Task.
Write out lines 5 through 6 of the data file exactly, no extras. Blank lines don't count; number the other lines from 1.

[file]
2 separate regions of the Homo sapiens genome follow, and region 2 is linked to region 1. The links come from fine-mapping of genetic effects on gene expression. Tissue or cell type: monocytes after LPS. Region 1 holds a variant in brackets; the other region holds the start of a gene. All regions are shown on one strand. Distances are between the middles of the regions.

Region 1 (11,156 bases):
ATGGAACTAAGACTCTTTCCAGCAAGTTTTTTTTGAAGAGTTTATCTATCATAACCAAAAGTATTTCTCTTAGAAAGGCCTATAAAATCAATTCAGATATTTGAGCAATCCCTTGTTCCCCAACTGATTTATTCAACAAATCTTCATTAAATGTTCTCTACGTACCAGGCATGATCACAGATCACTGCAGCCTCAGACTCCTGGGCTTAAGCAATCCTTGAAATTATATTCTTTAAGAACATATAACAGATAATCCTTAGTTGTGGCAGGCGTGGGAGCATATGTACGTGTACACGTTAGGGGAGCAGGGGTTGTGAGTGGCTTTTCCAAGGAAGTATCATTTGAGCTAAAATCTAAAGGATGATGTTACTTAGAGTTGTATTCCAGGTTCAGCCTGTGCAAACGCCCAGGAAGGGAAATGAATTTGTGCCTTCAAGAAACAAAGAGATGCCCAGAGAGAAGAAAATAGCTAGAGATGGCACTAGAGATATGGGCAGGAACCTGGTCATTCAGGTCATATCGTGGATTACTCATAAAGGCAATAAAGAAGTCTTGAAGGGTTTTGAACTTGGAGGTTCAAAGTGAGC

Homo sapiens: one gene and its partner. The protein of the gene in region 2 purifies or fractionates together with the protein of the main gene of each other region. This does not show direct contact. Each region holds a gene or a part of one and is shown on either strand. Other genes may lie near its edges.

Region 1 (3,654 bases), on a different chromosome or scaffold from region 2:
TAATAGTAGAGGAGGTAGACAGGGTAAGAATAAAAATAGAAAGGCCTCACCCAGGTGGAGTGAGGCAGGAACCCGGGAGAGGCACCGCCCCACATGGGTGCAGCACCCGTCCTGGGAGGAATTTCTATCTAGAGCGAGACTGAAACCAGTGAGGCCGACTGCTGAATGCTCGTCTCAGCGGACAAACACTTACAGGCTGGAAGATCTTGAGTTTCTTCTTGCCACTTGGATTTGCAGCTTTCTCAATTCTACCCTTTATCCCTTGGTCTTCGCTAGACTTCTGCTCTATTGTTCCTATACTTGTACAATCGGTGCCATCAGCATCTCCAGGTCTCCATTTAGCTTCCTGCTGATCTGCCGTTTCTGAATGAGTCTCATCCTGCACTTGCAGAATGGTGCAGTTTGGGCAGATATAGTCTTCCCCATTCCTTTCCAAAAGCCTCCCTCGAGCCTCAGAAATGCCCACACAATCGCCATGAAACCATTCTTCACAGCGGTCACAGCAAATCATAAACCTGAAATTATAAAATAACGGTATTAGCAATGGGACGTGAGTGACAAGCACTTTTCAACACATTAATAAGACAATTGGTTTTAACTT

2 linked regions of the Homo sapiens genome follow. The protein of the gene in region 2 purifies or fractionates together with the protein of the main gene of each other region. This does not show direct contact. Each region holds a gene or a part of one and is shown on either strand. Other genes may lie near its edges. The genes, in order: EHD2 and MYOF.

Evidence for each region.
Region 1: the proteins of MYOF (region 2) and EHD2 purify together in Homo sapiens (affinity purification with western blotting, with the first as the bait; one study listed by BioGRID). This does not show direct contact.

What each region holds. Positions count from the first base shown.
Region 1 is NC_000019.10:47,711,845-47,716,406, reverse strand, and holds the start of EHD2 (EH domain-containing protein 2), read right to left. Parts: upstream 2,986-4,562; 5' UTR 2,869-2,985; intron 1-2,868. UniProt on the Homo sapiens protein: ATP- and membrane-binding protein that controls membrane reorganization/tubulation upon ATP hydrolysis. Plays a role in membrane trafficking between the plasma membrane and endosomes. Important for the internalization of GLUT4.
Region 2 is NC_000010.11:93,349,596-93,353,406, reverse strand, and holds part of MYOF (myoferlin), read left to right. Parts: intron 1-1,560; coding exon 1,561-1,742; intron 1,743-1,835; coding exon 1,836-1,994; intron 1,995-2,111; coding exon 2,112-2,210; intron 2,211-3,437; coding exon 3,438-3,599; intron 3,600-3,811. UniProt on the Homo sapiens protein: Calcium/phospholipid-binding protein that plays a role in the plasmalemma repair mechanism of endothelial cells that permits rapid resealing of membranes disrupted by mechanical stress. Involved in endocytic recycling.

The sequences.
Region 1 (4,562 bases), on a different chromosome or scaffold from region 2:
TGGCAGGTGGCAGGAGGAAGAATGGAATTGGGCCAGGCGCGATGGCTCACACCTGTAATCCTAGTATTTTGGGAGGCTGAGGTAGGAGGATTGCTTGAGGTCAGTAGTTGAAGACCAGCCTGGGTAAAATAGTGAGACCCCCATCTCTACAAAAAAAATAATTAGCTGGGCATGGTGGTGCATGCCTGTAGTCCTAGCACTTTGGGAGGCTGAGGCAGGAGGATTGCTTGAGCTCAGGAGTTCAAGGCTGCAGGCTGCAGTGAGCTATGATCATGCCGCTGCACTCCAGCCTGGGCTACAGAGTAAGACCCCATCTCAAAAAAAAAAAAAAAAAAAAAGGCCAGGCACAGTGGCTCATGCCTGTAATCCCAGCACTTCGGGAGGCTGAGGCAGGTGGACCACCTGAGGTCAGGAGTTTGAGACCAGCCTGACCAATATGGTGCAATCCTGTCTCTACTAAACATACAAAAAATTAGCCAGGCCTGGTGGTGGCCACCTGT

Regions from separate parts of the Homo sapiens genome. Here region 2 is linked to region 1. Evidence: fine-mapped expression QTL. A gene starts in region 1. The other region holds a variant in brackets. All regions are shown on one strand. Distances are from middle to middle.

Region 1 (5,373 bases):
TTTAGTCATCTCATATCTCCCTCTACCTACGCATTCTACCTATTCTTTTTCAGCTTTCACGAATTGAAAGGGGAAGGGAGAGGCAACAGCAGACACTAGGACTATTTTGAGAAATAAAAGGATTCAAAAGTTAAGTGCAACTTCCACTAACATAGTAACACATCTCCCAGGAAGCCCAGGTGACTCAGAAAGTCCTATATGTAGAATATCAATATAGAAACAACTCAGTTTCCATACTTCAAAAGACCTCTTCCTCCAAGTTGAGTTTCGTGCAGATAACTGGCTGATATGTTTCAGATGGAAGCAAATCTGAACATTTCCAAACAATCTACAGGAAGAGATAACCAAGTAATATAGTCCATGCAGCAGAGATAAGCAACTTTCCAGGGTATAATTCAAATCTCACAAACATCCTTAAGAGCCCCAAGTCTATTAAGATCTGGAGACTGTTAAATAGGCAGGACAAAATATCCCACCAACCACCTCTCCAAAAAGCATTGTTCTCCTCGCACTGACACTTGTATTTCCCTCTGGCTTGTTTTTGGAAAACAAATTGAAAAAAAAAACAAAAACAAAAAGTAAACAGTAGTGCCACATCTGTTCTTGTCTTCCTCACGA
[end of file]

Region 1 (3,654 bases), on a different chromosome or scaffold from region 2:
TAATAGTAGAGGAGGTAGACAGGGTAAGAATAAAAATAGAAAGGCCTCACCCAGGTGGAGTGAGGCAGGAACCCGGGAGAGGCACCGCCCCACATGGGTGCAGCACCCGTCCTGGGAGGAATTTCTATCTAGAGCGAGACTGAAACCAGTGAGGCCGACTGCTGAATGCTCGTCTCAGCGGACAAACACTTACAGGCTGGAAGATCTTGAGTTTCTTCTTGCCACTTGGATTTGCAGCTTTCTCAATTCTACCCTTTATCCCTTGGTCTTCGCTAGACTTCTGCTCTATTGTTCCTATACTTGTACAATCGGTGCCATCAGCATCTCCAGGTCTCCATTTAGCTTCCTGCTGATCTGCCGTTTCTGAATGAGTCTCATCCTGCACTTGCAGAATGGTGCAGTTTGGGCAGATATAGTCTTCCCCATTCCTTTCCAAAAGCCTCCCTCGAGCCTCAGAAATGCCCACACAATCGCCATGAAACCATTCTTCACAGCGGTCACAGCAAATCATAAACCTGAAATTATAAAATAACGGTATTAGCAATGGGACGTGAGTGACAAGCACTTTTCAACACATTAATAAGACAATTGGTTTTAACTT